Money. It’s a constant preoccupation, whether anyone wants to admit it or not. People obsess about how to get it or daydream about what could be done with it: a new car, a meal at a fancy restaurant, a child’s college education. But most of us rarely stop to contemplate a larger question. What is money, really? Is it the change in your pocket, the bills in your purse, the vaporous flicker of a bank balance on a computer screen? Or is it something more substantial, like gold and silver?
One of the strangest incarnations of this ancient question has surfaced recently, in the development of real-life markets for virtual goods. Internet game players can go on eBay and pay real U.S. dollars for magic powers, enchanted weapons, or goblin gold—rare and precious items that exist only in the fantasy world of online gaming. This raises some peculiar questions. If your gaming alter ego defeats a dragon and wins a virtual pot of gold, do you have to pay income taxes on its market value? Will the IRS accept virtual gold as legal tender for the payment of taxes?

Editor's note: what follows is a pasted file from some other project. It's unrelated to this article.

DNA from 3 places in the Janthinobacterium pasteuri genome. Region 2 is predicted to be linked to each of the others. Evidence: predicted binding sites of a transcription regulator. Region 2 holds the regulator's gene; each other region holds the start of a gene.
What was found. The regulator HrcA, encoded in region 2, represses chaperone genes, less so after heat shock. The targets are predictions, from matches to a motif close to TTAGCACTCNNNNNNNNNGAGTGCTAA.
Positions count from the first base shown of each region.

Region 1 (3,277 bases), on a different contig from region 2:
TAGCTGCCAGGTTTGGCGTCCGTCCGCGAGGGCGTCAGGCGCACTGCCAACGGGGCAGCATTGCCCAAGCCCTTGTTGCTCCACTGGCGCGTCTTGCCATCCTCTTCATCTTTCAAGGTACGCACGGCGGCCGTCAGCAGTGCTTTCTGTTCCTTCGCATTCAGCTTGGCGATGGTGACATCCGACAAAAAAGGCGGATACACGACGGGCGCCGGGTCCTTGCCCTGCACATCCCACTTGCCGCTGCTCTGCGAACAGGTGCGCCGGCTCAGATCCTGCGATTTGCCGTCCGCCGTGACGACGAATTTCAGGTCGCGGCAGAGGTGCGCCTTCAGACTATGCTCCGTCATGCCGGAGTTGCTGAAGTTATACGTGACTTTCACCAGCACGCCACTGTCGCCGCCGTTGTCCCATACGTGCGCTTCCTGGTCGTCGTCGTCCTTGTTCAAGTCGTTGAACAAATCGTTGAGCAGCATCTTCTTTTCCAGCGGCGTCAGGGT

Odd as this may seem, virtual gold is only the latest permutation of a subject that has been a constant obsession in American history, from the founding of the first colonies to the present. If, as some historians argue, capitalism arrived with the first ships, so, too, did monetary experimentation, arguments about what money was, and debates about how it could legitimately be used. The experimentation was less a choice than a necessity: the first settlements were rich in promise but poor in precious metals. The imperial powers of Europe may have been awash in gold and silver from the mines of the New World, but their coins rarely lingered long in colonial coffers, thanks to imbalances in trade. The colonists necessarily developed what may seem (by today’s standards) a bewildering diversity of substitute currencies—everything from wampum to tobacco to gunpowder.